Disappearing Doctors

The front line of medical care—primary-care doctors—is crumbling as med-school grads opt for better pay and a more predictable life.


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When I get sick or it’s time for my annual poke-and-peek, I head for a small, 60-year-old, two-story white clapboard building that is the antithesis of one of those gleaming high-tech shrines to modern medicine. I park myself in one of the half dozen wooden chairs that grace the small waiting room, and after what is usually a short wait, I step into the bright windowed office of my primary-care physician, Henry Maresh, something I’ve been doing for more than a decade now. It’s a relationship that has lasted longer—and is certainly more intimate in certain ways—than my previous two marriages.

He has treated me for the usual ailments—coughs, colds, aches and pains—and he’s referred me to any number of specialists along the way. I was lucky to find him—he was on a list my wife’s employer provided—after we moved to Connecticut back then. A year or so later and I probably wouldn’t have been his patient. Like about a quarter of the primary-care physicians in the state, he has not been taking new patients for some time. In so doing, he’s part of a trend that does not bode well for the thousands of newly insured patients expected to seek primary-care docs in the wake of the federal health-care reform act.

He still practices what might be called the Marcus Welby medical model. He listens, asks questions—usually cracks a joke or two—and draws on decades of experience to decide a course of treatment. His advice has always been sound, despite my efforts to thwart him from time to time.

There aren’t a lot of high-tech gizmos around. He just recently added a laptop to his medical bag and is working on his typing skills. Even so, he says that by the time he gets the computer to look up a prescription, he could have written 10 by hand. Like many older practitioners, he is not so sure about the current push for electronic medical records. The up-front investment probably won’t pay off by the time he’s ready to retire.

“It’s a low-volume practice,” he says. “I don’t have any physician assistants. My patients are aging, so that Medicare now constitutes about 60 percent of the practice”—which comprises about 1,500 patients.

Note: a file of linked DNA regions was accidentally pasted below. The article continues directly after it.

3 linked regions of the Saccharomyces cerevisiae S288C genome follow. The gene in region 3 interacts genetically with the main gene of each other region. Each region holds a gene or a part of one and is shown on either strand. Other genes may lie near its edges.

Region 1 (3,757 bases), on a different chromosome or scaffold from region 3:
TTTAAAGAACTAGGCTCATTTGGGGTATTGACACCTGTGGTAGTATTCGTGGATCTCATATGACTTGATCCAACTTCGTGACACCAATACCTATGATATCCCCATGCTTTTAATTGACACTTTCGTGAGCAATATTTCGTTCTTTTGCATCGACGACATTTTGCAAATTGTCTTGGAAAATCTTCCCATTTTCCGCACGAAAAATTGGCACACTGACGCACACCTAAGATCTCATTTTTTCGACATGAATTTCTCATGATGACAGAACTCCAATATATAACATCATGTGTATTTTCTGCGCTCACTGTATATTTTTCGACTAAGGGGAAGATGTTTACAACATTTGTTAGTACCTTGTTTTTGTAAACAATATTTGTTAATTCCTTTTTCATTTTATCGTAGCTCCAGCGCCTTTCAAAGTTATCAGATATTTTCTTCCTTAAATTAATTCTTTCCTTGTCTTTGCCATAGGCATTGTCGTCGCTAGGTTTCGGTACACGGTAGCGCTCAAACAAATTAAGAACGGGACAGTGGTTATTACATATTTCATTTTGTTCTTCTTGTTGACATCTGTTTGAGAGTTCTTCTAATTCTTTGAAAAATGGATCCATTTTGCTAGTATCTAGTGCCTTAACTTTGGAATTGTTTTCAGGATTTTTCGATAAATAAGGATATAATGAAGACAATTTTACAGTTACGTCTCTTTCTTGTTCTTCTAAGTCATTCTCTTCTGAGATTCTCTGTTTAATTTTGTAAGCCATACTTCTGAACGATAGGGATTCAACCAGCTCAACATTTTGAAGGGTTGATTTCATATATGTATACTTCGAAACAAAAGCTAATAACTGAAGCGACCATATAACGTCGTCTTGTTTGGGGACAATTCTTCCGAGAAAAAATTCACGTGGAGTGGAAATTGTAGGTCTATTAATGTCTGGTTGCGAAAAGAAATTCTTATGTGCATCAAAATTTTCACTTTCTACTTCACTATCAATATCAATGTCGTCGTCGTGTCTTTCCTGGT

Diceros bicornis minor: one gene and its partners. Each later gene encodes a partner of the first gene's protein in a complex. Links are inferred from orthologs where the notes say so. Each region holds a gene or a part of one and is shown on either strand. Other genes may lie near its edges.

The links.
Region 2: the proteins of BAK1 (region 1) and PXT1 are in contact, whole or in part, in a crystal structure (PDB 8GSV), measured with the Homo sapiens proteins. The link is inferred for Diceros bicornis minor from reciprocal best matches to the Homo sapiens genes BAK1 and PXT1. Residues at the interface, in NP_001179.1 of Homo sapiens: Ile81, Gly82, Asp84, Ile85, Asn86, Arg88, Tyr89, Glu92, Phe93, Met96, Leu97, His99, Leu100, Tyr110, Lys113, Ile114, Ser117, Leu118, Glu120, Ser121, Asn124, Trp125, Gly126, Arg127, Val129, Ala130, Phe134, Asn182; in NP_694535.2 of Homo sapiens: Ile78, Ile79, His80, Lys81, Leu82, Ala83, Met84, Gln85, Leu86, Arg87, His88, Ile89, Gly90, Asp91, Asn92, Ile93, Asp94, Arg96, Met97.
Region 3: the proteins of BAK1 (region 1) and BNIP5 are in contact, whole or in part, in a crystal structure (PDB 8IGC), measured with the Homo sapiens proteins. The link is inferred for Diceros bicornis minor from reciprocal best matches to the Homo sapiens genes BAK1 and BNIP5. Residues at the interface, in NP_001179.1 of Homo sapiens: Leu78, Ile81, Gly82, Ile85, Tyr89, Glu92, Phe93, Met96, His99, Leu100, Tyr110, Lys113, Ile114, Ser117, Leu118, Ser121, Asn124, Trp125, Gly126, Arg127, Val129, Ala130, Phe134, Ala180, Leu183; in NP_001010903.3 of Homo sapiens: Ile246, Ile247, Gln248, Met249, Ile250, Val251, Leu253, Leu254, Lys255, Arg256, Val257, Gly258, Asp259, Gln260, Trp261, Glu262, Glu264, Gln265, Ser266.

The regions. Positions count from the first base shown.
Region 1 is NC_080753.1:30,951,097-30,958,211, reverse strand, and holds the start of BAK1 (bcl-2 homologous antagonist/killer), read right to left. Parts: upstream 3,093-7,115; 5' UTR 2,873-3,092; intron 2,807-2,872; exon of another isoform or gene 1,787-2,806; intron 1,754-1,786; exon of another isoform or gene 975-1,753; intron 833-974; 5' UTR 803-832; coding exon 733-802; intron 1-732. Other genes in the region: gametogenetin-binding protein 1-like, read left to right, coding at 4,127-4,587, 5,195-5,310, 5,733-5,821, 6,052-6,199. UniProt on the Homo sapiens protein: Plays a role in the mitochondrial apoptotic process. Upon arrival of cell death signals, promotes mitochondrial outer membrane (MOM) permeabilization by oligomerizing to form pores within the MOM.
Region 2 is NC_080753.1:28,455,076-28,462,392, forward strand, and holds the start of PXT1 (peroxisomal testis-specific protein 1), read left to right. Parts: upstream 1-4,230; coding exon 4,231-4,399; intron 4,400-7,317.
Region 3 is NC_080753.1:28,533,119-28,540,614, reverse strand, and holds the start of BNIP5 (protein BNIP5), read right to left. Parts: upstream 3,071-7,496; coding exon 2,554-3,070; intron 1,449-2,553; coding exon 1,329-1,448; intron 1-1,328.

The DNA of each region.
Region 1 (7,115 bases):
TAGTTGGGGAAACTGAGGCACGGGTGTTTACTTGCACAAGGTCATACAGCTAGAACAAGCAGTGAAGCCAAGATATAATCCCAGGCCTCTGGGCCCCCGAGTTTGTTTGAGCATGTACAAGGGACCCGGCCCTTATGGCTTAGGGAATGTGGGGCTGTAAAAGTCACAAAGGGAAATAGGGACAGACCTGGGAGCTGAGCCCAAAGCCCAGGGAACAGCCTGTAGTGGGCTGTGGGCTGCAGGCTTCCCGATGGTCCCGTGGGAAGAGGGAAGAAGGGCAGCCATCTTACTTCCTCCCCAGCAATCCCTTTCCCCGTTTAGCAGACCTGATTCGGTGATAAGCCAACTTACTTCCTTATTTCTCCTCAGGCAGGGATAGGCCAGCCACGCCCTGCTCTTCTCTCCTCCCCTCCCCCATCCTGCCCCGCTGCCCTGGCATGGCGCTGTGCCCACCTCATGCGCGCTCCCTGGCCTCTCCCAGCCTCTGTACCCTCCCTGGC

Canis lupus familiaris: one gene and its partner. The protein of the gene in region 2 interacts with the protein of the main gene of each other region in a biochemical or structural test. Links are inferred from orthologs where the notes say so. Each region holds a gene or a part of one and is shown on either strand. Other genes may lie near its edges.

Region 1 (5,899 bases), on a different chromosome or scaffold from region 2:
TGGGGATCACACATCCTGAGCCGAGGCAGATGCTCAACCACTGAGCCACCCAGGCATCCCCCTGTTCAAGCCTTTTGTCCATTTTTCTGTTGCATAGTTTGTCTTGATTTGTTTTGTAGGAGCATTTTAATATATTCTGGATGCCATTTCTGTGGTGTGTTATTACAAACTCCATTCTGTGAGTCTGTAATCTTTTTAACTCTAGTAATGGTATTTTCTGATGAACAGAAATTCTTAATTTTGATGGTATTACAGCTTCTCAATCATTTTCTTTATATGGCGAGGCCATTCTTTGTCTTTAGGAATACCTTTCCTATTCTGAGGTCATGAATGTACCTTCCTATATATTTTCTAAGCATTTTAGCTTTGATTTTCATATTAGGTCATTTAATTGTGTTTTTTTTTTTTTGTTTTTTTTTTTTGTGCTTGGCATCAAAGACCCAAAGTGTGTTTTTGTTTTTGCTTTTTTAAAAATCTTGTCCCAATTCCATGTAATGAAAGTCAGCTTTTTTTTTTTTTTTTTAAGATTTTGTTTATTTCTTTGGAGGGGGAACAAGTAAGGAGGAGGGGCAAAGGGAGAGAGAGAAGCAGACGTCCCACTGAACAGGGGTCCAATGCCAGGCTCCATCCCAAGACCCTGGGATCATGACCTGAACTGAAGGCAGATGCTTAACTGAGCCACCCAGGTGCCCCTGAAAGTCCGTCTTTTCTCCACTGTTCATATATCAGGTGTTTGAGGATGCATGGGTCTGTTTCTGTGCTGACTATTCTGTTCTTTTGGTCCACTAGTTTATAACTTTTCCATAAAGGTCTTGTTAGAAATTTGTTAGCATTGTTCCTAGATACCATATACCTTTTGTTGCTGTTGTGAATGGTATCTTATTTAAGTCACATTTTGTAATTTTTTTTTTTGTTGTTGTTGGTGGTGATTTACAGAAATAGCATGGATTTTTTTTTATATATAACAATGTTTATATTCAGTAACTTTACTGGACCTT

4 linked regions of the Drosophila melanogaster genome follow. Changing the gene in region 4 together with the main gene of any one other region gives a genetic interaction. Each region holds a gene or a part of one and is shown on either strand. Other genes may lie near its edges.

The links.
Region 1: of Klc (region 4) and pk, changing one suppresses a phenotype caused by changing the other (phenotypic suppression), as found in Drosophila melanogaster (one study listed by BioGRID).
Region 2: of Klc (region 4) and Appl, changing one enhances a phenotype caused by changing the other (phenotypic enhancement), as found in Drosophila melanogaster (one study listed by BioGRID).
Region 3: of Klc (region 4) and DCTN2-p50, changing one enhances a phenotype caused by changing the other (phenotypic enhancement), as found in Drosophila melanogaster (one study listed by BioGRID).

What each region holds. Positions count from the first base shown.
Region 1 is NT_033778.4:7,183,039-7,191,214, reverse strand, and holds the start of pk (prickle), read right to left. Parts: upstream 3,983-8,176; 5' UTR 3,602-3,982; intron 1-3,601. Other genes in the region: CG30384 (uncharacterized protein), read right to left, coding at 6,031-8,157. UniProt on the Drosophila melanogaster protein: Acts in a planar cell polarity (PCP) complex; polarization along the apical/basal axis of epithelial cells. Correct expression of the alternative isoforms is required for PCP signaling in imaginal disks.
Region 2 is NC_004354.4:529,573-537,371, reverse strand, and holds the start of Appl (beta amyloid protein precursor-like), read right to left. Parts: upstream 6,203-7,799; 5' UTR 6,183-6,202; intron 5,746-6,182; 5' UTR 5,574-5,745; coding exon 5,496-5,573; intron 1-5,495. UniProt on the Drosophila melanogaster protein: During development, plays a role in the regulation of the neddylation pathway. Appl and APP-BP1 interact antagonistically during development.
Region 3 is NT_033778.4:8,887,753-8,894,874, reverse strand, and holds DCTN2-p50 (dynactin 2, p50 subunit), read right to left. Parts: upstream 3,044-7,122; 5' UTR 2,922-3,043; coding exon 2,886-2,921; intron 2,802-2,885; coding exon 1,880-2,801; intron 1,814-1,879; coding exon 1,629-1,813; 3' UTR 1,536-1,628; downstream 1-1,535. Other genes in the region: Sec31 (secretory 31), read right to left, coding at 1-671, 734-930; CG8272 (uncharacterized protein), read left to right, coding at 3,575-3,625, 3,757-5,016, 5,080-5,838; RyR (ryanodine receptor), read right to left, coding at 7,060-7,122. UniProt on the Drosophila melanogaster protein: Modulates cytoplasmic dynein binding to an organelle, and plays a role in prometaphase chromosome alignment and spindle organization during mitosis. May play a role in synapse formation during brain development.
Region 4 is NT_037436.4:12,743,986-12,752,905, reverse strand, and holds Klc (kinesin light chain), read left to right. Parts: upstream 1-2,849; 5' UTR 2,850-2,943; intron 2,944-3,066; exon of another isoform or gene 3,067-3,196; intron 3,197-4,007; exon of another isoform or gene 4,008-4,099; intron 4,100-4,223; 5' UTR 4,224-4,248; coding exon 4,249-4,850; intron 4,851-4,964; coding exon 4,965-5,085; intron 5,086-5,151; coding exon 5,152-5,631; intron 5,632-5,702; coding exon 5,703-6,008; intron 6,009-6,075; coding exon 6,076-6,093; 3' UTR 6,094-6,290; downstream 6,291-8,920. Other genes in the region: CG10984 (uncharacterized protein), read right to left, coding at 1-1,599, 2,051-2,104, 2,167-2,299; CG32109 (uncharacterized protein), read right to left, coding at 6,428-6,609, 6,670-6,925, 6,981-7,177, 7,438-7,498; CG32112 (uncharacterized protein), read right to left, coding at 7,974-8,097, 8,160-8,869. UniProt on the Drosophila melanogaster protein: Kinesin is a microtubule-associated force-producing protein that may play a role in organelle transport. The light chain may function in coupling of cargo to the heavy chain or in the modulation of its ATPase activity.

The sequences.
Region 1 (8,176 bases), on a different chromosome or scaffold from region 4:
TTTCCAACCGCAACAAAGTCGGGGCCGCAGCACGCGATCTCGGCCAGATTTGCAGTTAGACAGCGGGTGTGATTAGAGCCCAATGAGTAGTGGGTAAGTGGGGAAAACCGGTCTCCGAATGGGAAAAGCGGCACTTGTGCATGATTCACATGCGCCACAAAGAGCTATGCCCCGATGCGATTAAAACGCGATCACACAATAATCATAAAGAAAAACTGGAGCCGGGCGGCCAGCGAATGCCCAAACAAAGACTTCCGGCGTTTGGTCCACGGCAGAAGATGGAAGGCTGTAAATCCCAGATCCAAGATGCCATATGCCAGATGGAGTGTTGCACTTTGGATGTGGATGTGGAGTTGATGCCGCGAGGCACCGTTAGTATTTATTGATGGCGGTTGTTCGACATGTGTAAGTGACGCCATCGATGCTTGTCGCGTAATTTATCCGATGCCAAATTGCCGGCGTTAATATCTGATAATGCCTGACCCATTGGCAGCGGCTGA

It is also a comfortable practice, built on a model that, according to a recent Connecticut State Medical Society (CSMS) survey of primary-care physicians, most doctors find satisfying. Even so, an alarming one in five say they are thinking about shutting down their practices because they are unhappy with the practice environment in Connecticut that includes burdensome administrative requirements and malpractice issues.

Connecticut cannot afford to let this dissatisfaction continue to build and see its army of primary-care physicians disappear. In many ways, they are the gateway to the health-care system, or at least its hub, coordinating care through referrals to specialists and following up on patient care. However, they complain that an increasing percentage of what they do on the job, especially the time spent on paperwork, is not reimbursed, either through government programs or private insurance. Payment is usually limited to face-to-face patient visits and whatever tests and procedures they can perform.

“There are a lot of challenges,” says Sandi Carbonari, a pediatrician at Children’s Health Center in Waterbury. “The biggest one is time. The kinds of things that need to be done in terms of paperwork and that sort of thing are onerous. It takes an enormous amount of time. And then once you get all that done, you still have to do what you need to do for the patient.” 

Disappearing Doctors

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